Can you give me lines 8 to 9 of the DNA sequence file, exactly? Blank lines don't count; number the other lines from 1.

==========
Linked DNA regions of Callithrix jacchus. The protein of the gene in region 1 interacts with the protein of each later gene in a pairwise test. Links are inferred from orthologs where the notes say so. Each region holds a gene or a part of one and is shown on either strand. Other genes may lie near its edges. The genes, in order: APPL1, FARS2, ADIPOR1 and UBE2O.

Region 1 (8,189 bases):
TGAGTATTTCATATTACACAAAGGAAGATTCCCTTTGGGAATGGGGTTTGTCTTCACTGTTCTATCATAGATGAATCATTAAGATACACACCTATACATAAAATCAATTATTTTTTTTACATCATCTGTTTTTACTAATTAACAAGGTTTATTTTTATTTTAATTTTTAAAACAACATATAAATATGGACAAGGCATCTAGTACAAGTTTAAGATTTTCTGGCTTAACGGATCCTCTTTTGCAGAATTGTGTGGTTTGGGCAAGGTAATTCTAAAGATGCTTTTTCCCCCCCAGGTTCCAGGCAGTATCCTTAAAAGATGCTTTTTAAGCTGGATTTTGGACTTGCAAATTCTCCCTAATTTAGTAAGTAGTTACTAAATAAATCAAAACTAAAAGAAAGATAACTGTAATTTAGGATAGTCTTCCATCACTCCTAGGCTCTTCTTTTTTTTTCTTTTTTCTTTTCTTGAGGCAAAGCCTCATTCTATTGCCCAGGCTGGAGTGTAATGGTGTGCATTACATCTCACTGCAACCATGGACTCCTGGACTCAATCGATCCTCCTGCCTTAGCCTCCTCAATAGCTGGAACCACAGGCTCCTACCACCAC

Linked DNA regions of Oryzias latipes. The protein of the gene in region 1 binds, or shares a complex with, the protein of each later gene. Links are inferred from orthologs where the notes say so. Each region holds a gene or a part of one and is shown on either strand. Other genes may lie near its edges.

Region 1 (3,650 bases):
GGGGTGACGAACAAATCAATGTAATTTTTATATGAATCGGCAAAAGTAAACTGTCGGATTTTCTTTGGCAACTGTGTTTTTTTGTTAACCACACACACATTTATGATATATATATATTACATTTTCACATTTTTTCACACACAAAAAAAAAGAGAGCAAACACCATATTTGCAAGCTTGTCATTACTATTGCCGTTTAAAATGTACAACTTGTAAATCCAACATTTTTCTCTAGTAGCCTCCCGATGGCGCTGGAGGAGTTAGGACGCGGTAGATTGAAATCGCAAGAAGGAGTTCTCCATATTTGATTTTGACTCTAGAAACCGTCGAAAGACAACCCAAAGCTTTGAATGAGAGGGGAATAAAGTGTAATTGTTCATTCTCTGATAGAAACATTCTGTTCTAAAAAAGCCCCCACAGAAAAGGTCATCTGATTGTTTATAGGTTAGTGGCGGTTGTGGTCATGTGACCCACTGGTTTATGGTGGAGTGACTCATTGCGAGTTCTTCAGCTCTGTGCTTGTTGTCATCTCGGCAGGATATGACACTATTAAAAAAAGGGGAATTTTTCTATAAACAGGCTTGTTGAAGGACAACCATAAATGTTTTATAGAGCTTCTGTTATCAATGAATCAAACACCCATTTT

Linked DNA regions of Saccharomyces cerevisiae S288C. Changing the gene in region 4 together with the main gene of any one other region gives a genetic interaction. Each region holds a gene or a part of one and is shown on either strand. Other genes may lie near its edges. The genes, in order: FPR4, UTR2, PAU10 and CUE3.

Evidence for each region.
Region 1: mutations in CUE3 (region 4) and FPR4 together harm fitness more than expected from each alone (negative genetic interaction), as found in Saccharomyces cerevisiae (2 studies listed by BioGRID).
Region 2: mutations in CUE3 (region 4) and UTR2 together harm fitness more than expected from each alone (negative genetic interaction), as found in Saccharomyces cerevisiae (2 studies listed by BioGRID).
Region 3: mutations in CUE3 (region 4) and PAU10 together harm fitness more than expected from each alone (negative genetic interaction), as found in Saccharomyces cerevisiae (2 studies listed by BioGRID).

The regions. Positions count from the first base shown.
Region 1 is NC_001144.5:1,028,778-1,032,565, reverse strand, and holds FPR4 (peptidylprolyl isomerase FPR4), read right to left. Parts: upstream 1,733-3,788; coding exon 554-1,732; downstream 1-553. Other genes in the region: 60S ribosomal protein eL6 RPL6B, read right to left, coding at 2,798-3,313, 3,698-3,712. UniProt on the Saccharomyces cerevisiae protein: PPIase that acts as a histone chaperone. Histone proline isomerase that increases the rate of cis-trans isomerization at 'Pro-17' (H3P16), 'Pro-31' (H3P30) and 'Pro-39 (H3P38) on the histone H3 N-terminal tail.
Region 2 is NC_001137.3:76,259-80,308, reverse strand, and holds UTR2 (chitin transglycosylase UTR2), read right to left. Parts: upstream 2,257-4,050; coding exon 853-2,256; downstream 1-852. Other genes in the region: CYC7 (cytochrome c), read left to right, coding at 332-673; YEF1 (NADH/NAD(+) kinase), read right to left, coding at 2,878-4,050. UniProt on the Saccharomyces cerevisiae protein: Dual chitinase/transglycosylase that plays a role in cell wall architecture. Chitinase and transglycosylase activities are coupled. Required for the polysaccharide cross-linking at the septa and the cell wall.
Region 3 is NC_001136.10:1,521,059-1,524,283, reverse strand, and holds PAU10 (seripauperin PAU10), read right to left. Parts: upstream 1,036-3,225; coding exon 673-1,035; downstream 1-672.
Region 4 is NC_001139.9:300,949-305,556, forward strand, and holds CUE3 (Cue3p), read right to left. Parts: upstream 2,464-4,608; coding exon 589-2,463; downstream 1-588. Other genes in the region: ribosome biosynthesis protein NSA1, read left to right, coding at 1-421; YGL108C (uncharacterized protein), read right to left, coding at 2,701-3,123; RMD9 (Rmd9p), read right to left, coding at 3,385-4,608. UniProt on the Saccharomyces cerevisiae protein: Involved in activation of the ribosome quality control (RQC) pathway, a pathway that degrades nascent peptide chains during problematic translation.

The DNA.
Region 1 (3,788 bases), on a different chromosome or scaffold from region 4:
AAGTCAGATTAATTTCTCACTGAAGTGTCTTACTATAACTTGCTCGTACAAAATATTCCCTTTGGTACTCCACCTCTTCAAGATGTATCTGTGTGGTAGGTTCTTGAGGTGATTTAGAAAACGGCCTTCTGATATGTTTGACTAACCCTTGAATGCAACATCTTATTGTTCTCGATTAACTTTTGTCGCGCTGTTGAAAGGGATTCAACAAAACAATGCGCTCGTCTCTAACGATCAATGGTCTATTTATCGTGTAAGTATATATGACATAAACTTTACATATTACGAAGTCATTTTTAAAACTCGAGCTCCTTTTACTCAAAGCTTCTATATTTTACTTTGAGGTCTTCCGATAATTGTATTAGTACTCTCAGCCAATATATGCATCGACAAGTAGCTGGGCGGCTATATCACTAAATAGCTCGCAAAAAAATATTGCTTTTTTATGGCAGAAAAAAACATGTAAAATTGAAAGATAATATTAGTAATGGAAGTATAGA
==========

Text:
Evidence for each region.
Region 1: mutations in CUE3 (region 4) and FPR4 together harm fitness more than expected from each alone (negative genetic interaction), as found in Saccharomyces cerevisiae (2 studies listed by BioGRID).